Today is the last day in office for IRS Commissioner Doug Shulman. He gave a validictory speech to the AICPA reciting what he sees as his accomplishments — primarily the crackdown on international tax evasion and alleged progress in IRS technology. He left out what I consider his most important achievements. These include:
Wasting IRS resources, practitioner time, and taxpayer money on a futile taxpayer regulation regime. The new program will expand IRS power over practitioners and help clear the field of competitors for H&R Block and Jackson Hewitt, which is the real goal. It will increase the cost for taxpayers to have their returns done, driving some to do their own returns without help and others to drop out of the system. It certainly won’t improve compliance by enough to justify the cost.
Identity theft refund fraud has become an epidemic on his watch. While he was busy grabbing regulatory power over preparers and beating up on Americans abroad (see below), street thieves learned that they could steal billions from the taxpayers through ID-theft fraud and debit cards. It’s a $5 billion annual problem, and only in the last few months has the service stirred itself to begin to address the issue.
The IRS crackdown on international tax fraud has ended up terrorizing thousands of innocent taxpayers. U.S. citizens employed abroad and accidental citizens who have long since set up residence in other countries — generally owing no U.S. tax — find themselves hounded and threatened with ruinous fines for failing to comply with busy-work paperwork requirements that they had never heard of.
There’s more, of course. The IRS Taxpayer Liaison office is being gutted and the Taxpayer Advocate office emasculated, taxpayer service only gets worse, the K-1 matching and self-employment income initiatives send millions of wrong notices to taxpayers, and it’s never been more difficult to get answers out of Washington. With his replacement to be appointed by a President who loves regulatory excess, taxpayers can only brace themselves for more of the same.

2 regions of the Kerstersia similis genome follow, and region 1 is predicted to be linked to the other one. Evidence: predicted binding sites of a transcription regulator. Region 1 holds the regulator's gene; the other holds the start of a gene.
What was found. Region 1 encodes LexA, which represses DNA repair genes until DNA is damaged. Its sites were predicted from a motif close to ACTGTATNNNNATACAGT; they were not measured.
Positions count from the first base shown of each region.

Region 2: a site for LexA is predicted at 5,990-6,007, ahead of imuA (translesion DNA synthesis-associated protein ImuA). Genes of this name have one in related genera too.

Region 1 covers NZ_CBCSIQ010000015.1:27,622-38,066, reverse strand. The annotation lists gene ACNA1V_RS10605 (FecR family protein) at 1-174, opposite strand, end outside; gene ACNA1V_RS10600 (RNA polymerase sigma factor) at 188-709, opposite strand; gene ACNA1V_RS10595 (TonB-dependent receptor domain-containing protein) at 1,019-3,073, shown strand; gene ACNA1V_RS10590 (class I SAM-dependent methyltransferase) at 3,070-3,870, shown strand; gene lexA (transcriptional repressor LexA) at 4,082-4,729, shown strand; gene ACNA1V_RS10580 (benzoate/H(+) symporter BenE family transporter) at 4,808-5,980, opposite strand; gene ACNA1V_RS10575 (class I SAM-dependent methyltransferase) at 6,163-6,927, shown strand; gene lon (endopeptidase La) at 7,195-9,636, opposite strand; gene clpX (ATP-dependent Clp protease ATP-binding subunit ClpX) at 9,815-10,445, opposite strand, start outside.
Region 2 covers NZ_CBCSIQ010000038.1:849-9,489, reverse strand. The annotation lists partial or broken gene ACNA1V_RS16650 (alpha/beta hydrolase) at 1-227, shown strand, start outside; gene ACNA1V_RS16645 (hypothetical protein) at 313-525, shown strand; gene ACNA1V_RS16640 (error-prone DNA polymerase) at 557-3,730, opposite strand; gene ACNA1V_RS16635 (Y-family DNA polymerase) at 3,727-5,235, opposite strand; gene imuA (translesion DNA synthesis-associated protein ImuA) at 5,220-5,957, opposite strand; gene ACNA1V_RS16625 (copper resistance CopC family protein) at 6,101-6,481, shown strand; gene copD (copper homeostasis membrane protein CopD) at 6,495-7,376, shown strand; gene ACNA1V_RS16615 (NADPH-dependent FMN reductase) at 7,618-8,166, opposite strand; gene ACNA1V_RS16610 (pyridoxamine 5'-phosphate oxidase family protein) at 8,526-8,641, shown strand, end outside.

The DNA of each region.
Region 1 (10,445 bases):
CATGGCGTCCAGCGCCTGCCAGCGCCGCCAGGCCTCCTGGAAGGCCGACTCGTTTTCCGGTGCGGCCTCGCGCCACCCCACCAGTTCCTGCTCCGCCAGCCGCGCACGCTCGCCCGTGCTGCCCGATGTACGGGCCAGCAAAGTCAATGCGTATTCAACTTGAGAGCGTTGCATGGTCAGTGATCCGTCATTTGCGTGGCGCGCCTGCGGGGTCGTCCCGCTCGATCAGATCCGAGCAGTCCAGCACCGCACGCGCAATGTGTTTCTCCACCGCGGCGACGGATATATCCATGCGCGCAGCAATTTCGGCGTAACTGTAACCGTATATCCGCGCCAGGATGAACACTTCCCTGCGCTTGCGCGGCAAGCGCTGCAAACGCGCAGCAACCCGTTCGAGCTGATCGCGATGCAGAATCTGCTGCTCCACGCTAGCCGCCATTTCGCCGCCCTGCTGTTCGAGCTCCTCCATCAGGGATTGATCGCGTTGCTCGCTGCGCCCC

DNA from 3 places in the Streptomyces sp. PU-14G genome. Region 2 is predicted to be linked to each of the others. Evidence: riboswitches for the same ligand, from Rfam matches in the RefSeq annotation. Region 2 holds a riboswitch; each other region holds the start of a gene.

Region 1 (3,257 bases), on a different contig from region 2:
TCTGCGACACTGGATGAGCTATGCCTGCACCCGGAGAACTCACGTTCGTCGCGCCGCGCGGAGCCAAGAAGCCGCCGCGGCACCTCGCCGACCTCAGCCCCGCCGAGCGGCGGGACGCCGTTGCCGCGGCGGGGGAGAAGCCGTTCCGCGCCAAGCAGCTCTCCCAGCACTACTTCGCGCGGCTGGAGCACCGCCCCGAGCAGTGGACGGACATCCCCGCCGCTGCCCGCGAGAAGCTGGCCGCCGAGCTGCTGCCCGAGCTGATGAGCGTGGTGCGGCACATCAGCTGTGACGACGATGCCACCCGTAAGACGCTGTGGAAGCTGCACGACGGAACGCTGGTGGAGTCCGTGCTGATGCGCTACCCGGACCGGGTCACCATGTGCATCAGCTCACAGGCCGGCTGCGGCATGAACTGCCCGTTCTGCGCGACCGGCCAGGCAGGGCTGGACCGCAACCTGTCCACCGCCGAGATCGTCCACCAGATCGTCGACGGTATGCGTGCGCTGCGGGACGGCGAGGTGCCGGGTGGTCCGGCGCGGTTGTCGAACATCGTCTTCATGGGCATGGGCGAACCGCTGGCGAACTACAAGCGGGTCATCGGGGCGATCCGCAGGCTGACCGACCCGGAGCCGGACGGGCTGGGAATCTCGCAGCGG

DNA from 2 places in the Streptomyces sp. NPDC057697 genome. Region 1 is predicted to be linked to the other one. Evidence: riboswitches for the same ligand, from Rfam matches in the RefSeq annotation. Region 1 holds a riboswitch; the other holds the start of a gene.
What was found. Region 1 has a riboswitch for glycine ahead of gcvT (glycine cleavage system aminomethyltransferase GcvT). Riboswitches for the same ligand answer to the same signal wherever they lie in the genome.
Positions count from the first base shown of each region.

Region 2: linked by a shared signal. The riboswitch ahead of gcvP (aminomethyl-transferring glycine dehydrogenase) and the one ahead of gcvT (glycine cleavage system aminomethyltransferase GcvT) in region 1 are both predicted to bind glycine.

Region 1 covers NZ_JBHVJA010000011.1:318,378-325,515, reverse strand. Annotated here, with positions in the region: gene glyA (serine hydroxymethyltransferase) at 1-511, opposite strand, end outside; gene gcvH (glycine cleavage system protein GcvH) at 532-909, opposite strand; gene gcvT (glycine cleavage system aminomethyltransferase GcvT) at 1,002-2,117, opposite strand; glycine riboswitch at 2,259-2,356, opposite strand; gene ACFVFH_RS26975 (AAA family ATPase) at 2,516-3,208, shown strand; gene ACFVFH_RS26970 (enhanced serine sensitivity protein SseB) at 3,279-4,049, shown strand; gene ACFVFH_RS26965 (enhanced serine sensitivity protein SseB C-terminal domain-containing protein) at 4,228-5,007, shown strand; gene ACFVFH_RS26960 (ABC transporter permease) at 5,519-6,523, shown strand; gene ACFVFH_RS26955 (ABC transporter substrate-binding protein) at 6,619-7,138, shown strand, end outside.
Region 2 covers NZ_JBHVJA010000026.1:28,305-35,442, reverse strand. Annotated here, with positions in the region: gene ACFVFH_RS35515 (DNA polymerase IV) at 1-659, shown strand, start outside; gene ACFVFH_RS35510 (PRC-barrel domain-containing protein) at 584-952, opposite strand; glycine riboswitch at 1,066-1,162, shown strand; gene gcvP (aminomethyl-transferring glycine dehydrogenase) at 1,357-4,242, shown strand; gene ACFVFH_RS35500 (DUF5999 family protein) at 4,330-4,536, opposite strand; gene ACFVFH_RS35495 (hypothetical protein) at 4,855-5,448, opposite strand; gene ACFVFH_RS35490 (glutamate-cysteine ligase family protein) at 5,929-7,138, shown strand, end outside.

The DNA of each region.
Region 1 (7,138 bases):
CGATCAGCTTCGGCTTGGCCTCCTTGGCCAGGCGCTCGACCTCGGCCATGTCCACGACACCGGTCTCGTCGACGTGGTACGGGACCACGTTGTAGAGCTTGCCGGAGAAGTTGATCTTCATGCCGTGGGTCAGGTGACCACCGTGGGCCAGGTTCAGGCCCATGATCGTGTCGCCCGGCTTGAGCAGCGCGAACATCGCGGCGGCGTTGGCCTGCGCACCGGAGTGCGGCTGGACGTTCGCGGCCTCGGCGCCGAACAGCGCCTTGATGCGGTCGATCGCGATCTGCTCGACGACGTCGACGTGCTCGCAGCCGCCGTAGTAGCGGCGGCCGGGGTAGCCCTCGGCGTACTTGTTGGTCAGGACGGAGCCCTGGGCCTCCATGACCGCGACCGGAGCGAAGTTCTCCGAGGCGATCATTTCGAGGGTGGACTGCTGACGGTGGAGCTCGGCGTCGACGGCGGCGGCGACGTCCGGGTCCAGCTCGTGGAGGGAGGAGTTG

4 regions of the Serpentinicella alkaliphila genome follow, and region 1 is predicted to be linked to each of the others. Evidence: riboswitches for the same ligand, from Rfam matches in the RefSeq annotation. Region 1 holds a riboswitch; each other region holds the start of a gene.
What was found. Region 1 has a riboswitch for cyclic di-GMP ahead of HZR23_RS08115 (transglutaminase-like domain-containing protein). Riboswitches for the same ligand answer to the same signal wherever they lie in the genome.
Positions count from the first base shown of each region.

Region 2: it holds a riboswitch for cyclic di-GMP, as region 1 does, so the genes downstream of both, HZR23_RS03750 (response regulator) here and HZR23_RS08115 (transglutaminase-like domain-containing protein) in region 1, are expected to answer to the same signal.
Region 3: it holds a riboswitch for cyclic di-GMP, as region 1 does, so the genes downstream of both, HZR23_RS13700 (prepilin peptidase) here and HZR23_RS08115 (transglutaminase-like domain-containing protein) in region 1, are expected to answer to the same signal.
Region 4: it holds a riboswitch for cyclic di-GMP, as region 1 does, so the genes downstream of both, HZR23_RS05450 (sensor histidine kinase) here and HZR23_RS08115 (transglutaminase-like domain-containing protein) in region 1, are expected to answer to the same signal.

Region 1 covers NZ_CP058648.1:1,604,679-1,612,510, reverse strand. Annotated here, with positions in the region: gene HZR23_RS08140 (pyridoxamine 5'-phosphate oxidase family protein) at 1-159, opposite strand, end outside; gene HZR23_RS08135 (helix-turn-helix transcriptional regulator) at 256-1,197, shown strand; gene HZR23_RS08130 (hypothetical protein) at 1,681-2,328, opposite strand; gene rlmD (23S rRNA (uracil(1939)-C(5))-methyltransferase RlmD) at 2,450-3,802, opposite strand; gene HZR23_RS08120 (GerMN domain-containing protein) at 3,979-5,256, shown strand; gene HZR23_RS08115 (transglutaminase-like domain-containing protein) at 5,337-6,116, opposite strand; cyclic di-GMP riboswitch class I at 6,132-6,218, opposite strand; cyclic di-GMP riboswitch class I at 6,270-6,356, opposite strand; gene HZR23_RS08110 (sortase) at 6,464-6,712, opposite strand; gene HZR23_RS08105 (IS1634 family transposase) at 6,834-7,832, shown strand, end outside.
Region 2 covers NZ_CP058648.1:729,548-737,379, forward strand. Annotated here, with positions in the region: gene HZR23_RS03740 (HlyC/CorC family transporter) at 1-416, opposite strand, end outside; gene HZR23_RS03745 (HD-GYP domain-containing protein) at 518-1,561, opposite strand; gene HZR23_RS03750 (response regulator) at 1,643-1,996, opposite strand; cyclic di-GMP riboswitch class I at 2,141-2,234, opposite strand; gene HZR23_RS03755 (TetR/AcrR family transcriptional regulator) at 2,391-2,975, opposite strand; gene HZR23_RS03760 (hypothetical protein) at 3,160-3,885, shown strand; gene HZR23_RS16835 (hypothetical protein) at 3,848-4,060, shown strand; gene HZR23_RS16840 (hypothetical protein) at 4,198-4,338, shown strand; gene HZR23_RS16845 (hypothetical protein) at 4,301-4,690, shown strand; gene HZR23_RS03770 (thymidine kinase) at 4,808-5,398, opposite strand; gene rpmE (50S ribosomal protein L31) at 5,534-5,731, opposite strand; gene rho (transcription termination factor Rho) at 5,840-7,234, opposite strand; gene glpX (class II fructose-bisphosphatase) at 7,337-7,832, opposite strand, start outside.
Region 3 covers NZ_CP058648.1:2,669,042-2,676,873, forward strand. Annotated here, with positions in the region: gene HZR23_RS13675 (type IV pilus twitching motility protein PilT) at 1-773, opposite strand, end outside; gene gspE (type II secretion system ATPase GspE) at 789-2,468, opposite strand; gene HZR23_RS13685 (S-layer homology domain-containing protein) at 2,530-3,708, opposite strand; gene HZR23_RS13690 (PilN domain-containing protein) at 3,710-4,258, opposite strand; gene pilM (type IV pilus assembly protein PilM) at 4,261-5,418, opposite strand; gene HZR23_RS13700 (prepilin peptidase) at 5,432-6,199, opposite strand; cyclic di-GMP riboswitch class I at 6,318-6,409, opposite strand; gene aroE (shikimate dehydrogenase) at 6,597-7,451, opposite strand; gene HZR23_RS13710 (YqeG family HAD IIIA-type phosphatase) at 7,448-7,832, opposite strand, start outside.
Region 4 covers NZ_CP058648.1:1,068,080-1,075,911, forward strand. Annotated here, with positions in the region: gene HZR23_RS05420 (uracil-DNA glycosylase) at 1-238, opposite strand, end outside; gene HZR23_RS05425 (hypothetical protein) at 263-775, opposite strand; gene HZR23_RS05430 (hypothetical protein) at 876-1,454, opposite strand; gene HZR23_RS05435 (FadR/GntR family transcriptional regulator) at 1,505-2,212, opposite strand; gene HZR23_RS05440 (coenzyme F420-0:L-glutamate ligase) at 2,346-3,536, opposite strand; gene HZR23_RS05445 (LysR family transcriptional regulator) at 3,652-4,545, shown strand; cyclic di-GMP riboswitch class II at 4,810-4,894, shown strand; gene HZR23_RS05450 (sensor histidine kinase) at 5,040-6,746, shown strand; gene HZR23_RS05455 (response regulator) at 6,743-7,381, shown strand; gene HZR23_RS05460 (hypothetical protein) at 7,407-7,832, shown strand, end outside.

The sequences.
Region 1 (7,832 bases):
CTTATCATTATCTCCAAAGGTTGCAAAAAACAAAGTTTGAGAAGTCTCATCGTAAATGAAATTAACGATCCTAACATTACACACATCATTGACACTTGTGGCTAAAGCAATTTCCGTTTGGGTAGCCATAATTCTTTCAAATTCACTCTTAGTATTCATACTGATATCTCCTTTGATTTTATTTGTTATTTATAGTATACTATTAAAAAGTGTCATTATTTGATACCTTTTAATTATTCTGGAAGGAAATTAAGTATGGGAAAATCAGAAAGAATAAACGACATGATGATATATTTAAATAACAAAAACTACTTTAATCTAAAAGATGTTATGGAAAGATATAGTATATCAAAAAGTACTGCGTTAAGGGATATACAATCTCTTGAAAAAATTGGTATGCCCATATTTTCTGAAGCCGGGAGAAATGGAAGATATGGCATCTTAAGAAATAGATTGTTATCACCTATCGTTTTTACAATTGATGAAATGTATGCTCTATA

Martin Sullivan, Tax Reform 2.0 (Tax.com):
Get rid of the AMT. Simplify rules for pensions and retirement saving. Simplify education incentives. And in our effort to maintain distributional neutrality, don’t reinstate the Pease provision and personal exemption phaseout (as proposed by Obama). And don’t install new phaseouts of itemized deductions (as suggested by Romney). These are just hidden marginal rate increases.
Kay Bell, Tax compromise or coded tax talk?
Paul Neiffer, ObamaCare Here To Stay (At least 4 more years)
Especially those of GM, Chrysler, windmill companies… CEOs vow to work with Obama team, and more (Patrick Temple-West, TaxBreak)
Phil Hodgen, Fideicomiso private letter ruling offers some hope:
This is an immensely sane step in the right direction. Fideicomisos are title-holding mechanisms required by the Mexican Constitution. A Mexican bank holds title to your real estate but otherwise takes no responsibility whatsoever for anything. Trustees are required to protect and preserve assets for the beneficiaries. A fideicomiso does not behave like a trust at all.
Peter Reilly, Hurricane Sandy Tax Relief – More Than Meets The Eye
Today? Right now? RETIRE A MILLIONAIRE! (Robert D. Flach)
Have a great weekend!